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Why Feeding Off Rejection Might Just Help You Succeed

Updated: Mar 22, 2019

by Meagan Tan. |

Often times, when I confide in my friends about a bad day at work or just when things are not going the way I planned, they would often tell me not to worry.

“Just stay positive and think good thoughts.”

All will go well if you think about what you would want to happen - pretty much a simple explanation of the law of attraction.

Well, yes, we should not always be a pout and think negatively. But it made me think to myself:

Why should we only feed off the good and not the bad?

After all, we are only human. It’s normal to get rejected, have a bad day and

to be upset about it.

Source: Chinese Hacks

I recently listened to a TED Radio Hour podcast, A Better You and it really opened up my horizons about my approach in accepting criticism. And by that I mean, COLD, hard criticism. Not constructive criticism.

One of the featured speakers, Jia Jiang, shared why he feels rejection could be more important than acceptance.

The idea of it is to build a fearless character and to be mentally prepared to be rejected when diving into any negotiations.

So, if you’re able to conquer that, nothing more would affect you - giving you the extra courage to be thick-skinned while seeking opportunities, instead of going in with rejection as your biggest fear.

Jia Jiang realised that by embracing rejections, not only did it allow him to succeed better in his approach on business, but as an individual as well.

Some Backstory:

How Jia Jiang stumbled upon this entire concept of embracing rejection was actually through a challenging time of his life.

It wasn’t until a few days before his first son was born, he realised he just needed to fulfill a part of his dream to start his own business. He took all his courage and left his full time job to pursue this dream.

Like every like-minded entrepreneur, he knew he was going to face a lot of risks and challenges. Just as he expected, it wasn’t too long until he was rejected by a huge potential investor. He was obviously, stuck and afraid of what will come next.

The Rejection Therapy

Coincidentally, Jia stumbled upon a website, rejectiontherapy.com and he decided to do a 100-day Rejection Therapy, and recording everyday of his adventure. Highly encouraging anyone who, as cliche as it sounds, wants to be a better version of themselves, to venture into this challenge as well.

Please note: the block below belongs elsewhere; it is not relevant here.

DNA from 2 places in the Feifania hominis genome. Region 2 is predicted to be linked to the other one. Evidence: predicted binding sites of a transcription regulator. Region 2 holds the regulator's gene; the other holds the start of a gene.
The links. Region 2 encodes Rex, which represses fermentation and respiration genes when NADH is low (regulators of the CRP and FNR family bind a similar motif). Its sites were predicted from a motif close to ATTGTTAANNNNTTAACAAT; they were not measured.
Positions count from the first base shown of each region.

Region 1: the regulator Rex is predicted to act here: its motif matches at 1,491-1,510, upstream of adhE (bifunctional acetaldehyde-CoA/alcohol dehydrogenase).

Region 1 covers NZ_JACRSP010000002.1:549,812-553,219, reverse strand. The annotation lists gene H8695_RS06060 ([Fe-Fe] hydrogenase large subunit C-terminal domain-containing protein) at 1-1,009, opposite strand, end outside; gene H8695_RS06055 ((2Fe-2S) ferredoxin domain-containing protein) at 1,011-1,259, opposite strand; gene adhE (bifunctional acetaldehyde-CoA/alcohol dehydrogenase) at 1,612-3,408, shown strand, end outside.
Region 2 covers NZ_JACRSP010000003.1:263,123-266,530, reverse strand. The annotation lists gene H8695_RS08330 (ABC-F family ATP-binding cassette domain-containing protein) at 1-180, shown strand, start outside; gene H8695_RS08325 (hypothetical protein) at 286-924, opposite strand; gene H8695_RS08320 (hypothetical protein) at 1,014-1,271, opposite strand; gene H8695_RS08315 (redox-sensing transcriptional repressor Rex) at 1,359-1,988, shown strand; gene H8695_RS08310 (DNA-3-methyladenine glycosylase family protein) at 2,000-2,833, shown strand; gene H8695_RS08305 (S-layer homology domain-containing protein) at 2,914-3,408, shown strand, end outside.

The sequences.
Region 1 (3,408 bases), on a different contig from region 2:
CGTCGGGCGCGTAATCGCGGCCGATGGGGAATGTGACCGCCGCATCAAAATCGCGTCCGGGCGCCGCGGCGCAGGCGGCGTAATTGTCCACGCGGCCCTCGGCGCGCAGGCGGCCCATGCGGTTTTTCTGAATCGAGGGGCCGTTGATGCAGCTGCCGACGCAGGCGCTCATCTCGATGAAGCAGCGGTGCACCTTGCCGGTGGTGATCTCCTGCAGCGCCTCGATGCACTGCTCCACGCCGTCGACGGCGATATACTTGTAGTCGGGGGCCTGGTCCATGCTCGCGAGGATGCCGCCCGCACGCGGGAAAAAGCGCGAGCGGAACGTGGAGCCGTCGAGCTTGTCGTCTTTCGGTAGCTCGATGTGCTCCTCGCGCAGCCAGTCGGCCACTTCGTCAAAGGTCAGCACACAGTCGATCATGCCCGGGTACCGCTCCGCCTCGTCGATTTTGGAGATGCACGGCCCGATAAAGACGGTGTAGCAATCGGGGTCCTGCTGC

Jia Jiang’s purpose for this challenge was to solely seek for rejection. And not expect any approval in return.

The concept of the challenge was simple. For 100 days, there will be a simple challenge you have to complete, such as asking someone to lend him a hundred bucks, asking a selfie from a random stranger or even request for a burger refill (yes, I know this sounds impossible but that is the point!).

Watch how Jia Jiang attempted to ask for a burger refill:

So, if you’re too lazy to watch - his burger refill request was rejected. Duh..

Even he knew that from the start. But the point, again, is to go out and do it anyway even if you know you will be rejected.

If you’ve had a read at the list of challenges on the website, some of them may sound completely weird and absurd, knowing you’ll never pull through. It’s alright, because it’s designed to push yourself not to fear rejection and even to be persistent in getting what you want.

You’d be surprised at the outcome and the sincere, genuine acts people may do for you.

The takeaway from this, is to stay engaged and learn to develop a healthy relationship with rejection. Through that, you’d learn the skills on how to negotiate, compromise and more importantly to have fun!

The key is to go in with an intention knowing that you’ll get rejected badly and yet still be persistent to fulfill the task.

Quite surprisingly, at the end of it all, out of the 100 people he asked, 51 strangers actually approved and did not reject him. Until today, he still practices it but on a smaller scale. In current day, his aim is to get rejected 2-3 times in a week.

How you can practice in being more comfortable with rejection:

After Jia Jiang’s experience, he wanted to bring The Rejection Therapy more accessible. So, he created an app DareMe.

To simplify things, the app is technically a daily challenge app in your pocket. So that it keeps you accountable to the challenge.

Source: Rejection Therapy

If you are the kind of person who finds rejection to be your biggest roadblock in achieving your goals, this app is perfect for you to challenge yourself.

We hope this gives you a different perspective in viewing rejections. When you rather scrap a plan because you feel like it might fail, tell yourself this:

The worse outcome is rejection. But then, so what if you are rejected? It’s really not that bad.

After all, it just means you are one less rejection away from success. And who knows, the fear that has been hindering you all this while from failing, could just be what you need to build a better you.

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